Partnerships have long been the lifeblood of both large pharmaceutical companies and small biotech startups. Today, small biotech companies increasingly have the upper hand, as innovative technologies disrupt the competitor landscape and rich capital markets have lessened the necessity for deal-making.

These factors give biotech companies more choices in how to fund their research and development as well as how they commercialize new products. They also provide enhanced leverage in selecting partners and negotiating contract details. As a result, transformational global collaborations across the industry are displaying new levels of creativity and flexibility.

Clinical collaborations

Many emerging partnerships for developing new drugs and devices center around clinical trial collaboration. A number of factors drive these collaborations, such as the ability to move faster and de-risk a costly portion of development. Other factors include the opportunity to develop combination drugs in immuno-oncology, or the acceptance by the Chinese FDA of product development largely based on data generated outside of China.

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These collaborations take a variety of forms, including sharing costs with the goal of also sharing clinical data or providing a drug for a partner’s clinical trial in a combination setting.

Drug development, especially in oncology, is moving at a rapid pace. Clinical collaboration allows organizations to explore more possibilities for developing novel therapeutics even faster. From preclinical research to Phase 1 or 2 clinical trials, these partnerships can be valuable. By forming a partnership for Phase 1 work, for example, two or more parties can work together on an exploratory basis without the contractual burden of a long-term commercial agreement or exclusivity terms.

Indication-specific partnerships

If a successful product has the potential to be used across multiple indications, biotech companies might look to a partnership to maximize the value of their brand for indications they lack the resources, time, or expertise to develop. Partnering with a large pharmaceutical company, for instance, can help a biotech extract additional value from its successful product. However, transactions that split indications are still relatively rare and can pose significant difficulties, such as antitrust concerns in the European Union and China. Careful negotiation is key, and partnerships should be meticulously structured to avoid overlap.

Partnerships in Asia

The Chinese biotech industry has become a major driver of global licensing deals, and is often an area of keen interest for biotech companies. China offers immense potential for reaching large numbers of patients in a short time frame, thanks to rapidly growing investment interest in life sciences products.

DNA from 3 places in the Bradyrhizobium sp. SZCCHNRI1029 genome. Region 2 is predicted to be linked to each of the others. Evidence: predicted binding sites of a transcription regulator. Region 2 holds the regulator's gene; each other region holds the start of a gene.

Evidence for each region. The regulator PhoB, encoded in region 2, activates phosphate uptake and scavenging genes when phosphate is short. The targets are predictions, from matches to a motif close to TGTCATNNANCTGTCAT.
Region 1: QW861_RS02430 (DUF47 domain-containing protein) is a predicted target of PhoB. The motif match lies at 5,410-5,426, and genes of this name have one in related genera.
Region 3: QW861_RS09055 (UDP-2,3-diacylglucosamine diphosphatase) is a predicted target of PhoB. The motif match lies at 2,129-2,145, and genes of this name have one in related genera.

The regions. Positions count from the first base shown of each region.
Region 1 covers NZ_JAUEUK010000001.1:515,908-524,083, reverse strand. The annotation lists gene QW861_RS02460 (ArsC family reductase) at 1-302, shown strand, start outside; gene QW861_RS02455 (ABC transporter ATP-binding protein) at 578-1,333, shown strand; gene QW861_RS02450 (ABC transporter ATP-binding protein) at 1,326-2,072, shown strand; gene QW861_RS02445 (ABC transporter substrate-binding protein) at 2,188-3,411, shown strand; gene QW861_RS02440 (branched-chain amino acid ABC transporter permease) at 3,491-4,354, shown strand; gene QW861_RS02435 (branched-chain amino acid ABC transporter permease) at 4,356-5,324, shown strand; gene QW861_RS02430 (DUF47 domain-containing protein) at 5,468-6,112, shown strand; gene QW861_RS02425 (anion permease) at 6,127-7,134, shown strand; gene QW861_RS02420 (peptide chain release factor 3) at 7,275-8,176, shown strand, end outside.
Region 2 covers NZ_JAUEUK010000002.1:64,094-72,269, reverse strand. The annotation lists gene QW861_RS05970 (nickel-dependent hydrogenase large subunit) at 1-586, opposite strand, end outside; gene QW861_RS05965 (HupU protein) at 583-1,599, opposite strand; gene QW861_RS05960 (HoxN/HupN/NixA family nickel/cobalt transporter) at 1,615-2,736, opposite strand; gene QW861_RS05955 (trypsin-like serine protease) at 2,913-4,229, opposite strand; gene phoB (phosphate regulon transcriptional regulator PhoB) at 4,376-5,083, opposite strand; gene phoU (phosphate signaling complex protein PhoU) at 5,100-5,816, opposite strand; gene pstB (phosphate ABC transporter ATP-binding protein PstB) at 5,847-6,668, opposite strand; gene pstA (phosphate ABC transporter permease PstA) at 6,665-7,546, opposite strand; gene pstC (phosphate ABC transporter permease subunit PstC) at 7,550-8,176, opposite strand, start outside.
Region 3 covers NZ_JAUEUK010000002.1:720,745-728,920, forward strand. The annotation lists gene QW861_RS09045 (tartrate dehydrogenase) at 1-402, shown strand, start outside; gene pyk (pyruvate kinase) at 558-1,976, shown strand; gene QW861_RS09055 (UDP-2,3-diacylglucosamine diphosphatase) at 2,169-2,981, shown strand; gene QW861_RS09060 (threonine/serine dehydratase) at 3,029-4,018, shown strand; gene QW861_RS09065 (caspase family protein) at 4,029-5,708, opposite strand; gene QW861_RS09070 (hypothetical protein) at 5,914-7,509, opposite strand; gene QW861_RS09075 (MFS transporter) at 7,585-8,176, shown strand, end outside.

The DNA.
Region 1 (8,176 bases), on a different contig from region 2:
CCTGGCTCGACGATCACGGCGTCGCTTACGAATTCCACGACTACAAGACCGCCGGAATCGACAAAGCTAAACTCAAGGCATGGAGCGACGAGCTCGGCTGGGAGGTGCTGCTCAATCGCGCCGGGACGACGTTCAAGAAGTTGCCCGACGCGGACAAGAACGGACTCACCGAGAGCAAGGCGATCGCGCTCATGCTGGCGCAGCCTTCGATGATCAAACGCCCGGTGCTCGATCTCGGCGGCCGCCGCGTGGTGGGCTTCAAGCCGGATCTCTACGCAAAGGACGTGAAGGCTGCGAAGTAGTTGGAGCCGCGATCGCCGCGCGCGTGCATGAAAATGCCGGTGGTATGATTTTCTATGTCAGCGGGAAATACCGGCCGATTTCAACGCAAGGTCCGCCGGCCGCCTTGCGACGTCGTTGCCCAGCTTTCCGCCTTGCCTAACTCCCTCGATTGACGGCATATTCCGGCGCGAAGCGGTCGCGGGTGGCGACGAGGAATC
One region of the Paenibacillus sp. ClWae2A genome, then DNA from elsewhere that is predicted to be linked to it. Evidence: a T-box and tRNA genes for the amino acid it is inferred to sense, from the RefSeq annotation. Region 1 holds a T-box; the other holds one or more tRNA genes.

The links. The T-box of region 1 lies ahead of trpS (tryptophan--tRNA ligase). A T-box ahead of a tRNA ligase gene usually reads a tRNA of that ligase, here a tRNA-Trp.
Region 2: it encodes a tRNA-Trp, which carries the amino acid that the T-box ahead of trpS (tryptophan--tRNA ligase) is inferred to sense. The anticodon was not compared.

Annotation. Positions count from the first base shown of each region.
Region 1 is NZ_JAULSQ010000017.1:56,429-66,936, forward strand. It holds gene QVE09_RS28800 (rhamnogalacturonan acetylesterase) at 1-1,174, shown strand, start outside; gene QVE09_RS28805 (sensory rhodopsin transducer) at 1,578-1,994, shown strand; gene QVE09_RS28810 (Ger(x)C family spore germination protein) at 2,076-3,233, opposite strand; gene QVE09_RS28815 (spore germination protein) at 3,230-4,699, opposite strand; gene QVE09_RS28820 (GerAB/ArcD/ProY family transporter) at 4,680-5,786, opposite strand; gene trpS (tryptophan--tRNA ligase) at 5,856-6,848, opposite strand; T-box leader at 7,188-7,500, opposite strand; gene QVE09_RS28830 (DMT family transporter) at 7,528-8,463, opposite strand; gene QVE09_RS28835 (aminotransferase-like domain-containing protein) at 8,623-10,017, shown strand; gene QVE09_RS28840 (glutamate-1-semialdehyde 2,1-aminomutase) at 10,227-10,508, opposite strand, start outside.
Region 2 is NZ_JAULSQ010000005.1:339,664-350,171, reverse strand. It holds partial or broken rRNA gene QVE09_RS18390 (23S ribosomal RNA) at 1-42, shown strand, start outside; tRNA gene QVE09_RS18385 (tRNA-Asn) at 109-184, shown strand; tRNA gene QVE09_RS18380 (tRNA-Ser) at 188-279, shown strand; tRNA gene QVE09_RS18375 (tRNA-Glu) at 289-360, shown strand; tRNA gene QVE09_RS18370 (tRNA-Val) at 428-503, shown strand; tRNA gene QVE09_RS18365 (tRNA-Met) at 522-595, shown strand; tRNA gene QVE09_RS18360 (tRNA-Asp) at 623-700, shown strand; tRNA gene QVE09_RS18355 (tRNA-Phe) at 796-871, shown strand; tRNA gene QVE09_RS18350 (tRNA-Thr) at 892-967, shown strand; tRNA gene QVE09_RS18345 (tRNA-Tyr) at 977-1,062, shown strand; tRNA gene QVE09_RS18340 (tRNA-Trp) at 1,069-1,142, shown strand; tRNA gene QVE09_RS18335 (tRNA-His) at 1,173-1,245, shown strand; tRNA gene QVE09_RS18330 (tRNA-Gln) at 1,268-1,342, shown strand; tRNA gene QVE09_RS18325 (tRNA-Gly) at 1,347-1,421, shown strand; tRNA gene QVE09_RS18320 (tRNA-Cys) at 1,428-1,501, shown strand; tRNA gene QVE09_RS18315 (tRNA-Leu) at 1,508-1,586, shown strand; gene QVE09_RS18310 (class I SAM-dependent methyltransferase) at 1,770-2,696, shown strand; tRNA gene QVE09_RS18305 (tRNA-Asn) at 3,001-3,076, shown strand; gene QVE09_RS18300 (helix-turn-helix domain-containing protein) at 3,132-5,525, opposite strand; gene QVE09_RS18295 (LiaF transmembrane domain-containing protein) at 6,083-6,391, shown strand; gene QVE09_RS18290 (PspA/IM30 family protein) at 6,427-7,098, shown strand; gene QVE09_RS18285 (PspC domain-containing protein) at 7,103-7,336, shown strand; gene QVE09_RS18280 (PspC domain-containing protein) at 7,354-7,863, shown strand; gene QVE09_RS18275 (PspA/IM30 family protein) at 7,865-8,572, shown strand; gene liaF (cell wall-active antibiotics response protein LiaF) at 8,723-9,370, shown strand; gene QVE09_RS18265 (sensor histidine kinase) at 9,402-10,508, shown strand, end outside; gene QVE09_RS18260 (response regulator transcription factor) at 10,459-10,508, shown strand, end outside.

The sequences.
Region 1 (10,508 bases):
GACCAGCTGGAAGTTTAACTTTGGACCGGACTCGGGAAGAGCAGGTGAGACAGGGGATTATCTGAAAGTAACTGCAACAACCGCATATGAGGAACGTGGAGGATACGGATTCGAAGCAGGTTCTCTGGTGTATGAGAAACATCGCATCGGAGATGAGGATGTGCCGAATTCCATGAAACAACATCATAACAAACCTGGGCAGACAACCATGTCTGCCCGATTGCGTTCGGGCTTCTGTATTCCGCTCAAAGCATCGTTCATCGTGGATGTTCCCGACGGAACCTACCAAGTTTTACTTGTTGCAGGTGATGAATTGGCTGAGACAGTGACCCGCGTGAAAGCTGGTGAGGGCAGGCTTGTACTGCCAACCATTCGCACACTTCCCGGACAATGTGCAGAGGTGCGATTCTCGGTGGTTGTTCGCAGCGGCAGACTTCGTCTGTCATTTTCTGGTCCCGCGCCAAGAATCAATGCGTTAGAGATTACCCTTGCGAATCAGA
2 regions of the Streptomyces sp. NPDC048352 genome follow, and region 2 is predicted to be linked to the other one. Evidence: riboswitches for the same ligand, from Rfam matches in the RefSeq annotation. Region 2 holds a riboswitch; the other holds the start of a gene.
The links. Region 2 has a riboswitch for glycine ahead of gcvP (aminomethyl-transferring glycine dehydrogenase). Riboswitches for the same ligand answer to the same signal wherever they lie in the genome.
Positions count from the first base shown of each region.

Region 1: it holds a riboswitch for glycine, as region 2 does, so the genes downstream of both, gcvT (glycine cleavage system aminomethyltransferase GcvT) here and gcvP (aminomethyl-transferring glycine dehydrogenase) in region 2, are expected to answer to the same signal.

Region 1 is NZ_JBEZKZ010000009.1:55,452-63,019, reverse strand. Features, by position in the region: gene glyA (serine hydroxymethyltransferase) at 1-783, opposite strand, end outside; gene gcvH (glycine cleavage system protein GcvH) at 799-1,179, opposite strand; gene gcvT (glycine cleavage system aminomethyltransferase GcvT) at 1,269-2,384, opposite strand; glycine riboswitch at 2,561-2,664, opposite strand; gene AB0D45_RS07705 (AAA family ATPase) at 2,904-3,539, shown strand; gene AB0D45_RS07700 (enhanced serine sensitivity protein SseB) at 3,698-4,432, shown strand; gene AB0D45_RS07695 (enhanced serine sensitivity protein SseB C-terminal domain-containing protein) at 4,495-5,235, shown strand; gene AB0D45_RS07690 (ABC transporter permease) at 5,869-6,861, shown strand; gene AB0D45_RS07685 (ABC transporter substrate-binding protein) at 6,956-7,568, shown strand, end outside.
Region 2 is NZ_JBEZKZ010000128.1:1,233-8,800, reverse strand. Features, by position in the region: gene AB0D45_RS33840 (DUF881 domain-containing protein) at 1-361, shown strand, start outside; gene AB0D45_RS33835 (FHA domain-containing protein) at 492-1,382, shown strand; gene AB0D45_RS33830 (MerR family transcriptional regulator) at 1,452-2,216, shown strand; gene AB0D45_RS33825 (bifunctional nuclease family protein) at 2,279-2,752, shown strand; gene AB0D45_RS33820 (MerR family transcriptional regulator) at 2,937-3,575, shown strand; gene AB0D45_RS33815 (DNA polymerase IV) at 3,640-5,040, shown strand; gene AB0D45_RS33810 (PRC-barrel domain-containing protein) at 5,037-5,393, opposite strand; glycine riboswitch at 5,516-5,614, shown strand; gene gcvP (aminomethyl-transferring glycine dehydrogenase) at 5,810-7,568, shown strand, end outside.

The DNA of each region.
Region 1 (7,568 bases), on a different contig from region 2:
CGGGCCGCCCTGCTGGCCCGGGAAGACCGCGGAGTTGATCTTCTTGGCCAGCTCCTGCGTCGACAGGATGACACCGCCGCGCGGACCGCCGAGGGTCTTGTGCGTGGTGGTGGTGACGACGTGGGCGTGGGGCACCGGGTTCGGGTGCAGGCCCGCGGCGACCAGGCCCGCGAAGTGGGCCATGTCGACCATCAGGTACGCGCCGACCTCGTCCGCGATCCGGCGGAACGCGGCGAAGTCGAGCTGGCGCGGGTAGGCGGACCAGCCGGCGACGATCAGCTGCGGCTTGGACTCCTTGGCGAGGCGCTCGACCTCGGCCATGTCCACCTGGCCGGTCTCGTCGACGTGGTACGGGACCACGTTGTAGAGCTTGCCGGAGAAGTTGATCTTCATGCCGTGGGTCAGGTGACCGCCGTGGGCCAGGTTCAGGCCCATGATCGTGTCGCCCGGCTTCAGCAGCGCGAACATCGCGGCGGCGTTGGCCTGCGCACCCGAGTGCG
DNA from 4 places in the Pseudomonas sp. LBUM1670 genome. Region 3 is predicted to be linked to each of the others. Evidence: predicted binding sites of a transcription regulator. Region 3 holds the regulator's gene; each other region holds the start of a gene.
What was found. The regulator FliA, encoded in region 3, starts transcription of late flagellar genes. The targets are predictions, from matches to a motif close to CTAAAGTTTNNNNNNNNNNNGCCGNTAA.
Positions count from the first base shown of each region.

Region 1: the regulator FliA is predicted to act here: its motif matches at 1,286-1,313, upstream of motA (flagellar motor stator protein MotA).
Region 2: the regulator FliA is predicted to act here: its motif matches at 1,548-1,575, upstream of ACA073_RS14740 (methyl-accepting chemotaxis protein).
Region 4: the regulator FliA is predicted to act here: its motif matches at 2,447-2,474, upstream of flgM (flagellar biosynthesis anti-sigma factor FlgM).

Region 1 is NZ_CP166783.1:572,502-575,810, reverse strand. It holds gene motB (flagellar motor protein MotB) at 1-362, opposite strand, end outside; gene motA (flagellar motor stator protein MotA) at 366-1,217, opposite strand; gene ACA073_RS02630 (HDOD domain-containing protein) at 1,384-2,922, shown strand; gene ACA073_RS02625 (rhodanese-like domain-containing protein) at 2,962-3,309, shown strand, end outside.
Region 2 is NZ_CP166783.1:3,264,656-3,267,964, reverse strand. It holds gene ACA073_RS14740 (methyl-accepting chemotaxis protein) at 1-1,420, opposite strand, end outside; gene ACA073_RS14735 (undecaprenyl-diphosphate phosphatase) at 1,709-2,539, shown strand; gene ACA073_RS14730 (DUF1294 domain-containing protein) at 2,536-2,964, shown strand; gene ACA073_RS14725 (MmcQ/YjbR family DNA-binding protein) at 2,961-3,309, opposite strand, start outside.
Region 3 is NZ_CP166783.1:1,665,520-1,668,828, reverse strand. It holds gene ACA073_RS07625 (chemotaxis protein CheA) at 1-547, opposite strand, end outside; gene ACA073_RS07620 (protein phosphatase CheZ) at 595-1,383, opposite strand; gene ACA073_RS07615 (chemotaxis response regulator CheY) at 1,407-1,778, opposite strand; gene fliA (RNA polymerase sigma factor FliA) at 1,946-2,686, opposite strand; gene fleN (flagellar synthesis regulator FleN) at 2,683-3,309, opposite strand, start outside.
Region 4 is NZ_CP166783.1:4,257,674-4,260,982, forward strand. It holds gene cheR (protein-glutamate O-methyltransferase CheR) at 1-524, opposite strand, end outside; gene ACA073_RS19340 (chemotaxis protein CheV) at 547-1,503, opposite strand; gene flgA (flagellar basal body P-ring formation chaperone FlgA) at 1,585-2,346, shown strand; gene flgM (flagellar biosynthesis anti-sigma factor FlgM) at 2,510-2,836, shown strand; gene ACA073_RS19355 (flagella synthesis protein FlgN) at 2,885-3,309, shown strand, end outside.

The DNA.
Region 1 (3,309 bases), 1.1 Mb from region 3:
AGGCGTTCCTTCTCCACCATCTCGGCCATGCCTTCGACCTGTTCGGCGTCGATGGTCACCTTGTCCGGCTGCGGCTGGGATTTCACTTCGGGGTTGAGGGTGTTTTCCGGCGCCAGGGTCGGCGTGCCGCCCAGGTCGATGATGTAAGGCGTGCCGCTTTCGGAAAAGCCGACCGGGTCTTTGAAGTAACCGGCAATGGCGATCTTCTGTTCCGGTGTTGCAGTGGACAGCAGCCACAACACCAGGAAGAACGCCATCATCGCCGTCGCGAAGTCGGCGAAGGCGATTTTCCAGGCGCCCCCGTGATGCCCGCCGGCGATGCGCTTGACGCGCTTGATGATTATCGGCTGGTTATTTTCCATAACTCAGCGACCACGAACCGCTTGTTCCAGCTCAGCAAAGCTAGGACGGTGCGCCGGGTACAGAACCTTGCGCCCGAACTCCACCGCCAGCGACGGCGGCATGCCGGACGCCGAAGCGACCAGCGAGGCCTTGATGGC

Joint development partnerships are increasingly common in China and other Asian markets. Pharmaceutical companies are working to develop multiregional global trials that enroll patients in China, the United States, and Europe. While such trials facilitate approvals in multiple jurisdictions, they also raise complexities regarding allocation of responsibilities, costs, and rights to data and intellectual property.

3 tips for successful partnerships

There are three key imperatives to ensure that partnerships not only survive, but thrive. These include:

  • Evaluate contract structure early. When negotiating, biotech companies must look at all elements of the contract structure holistically and throughout the life cycle of the partnership. Big pharmaceutical companies are engaging in licensing deals earlier than ever, so an increasingly important question for them is how to structure a contract to avoid giving away too much of the company’s value too soon.
  • Make sure company cultures are complementary. Cultural fit is a key factor in ensuring a successful partnership. When the parties do not have the same background, being attentive to their respective constraints is essential for success. A small biotech should learn to navigate the complexities of a large pharma company, and a large pharma company should learn the need for flexibility and speed of a smaller biotech.
  • Assign a point person. Even after the contract is signed, challenges will arise in the operational aspects of a collaboration. Having a single strategic point of contact within each partner organization, typically an alliance manager, to handle the flow of information and management of day-to-day administrative tasks such as information and resource requests can help smooth the onboarding process of the collaboration.

Even in the best partnerships, industry or corporate changes can throw a collaboration off course. Reasons for early termination include loss of interest, change in corporate strategy or priorities, or lack of financial resources. That means parties to a life sciences partnership should conduct thorough due diligence on issues such as manufacturing practices, development capability, scientific understanding, and regulatory requirements, and include in the contract clearly defined goals that are both firm and reasonable.

There is a lot to think about when it comes to navigating the increasingly complex life sciences licensing landscape. With collaborative partnerships on the rise, evaluating the contract structure of a deal early, ensuring the cultural fit is right, and championing a smooth operational process are vital for companies looking to achieve excellence in the future.

Emmanuelle Trombe is a Paris-based partner with McDermott Will & Emery, a health care law firm.

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